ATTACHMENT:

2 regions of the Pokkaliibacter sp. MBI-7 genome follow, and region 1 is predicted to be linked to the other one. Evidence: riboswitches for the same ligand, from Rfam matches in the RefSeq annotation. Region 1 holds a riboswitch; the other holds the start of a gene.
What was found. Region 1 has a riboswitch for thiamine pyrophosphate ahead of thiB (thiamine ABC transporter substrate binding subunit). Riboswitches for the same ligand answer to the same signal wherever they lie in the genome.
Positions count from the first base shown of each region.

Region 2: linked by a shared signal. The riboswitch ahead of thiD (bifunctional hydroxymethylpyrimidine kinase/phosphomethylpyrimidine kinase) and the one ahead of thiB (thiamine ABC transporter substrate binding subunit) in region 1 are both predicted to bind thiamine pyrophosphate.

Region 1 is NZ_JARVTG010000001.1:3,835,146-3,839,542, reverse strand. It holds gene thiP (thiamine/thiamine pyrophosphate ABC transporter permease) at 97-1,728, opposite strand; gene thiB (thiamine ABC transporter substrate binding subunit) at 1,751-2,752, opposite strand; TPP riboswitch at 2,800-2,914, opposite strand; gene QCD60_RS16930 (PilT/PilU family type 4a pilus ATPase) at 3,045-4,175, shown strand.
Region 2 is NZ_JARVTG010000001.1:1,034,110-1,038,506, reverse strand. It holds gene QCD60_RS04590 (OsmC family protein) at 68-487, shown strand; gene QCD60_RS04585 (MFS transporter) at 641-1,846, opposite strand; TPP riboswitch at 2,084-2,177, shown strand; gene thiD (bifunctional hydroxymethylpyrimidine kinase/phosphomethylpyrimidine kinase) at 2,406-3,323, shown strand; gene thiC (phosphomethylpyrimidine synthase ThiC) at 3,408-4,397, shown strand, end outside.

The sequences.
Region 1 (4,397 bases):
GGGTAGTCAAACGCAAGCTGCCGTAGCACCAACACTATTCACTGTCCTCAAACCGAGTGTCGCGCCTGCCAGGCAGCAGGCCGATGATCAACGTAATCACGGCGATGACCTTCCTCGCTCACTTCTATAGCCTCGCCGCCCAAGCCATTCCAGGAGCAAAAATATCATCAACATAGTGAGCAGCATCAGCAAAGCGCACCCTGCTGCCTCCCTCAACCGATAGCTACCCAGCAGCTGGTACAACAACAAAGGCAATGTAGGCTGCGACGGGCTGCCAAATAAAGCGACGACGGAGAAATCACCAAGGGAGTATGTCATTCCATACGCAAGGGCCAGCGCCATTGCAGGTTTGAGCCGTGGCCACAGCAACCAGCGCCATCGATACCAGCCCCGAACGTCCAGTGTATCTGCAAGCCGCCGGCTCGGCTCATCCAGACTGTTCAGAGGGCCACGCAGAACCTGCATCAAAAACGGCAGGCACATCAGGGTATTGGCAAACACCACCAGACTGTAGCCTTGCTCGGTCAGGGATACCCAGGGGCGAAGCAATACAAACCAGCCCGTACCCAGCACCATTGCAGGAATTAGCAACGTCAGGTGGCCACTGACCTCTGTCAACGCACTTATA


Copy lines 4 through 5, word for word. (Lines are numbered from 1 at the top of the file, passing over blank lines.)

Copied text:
Region 2: linked by a shared signal. The riboswitch ahead of thiD (bifunctional hydroxymethylpyrimidine kinase/phosphomethylpyrimidine kinase) and the one ahead of thiB (thiamine ABC transporter substrate binding subunit) in region 1 are both predicted to bind thiamine pyrophosphate.

Region 1 is NZ_JARVTG010000001.1:3,835,146-3,839,542, reverse strand. It holds gene thiP (thiamine/thiamine pyrophosphate ABC transporter permease) at 97-1,728, opposite strand; gene thiB (thiamine ABC transporter substrate binding subunit) at 1,751-2,752, opposite strand; TPP riboswitch at 2,800-2,914, opposite strand; gene QCD60_RS16930 (PilT/PilU family type 4a pilus ATPase) at 3,045-4,175, shown strand.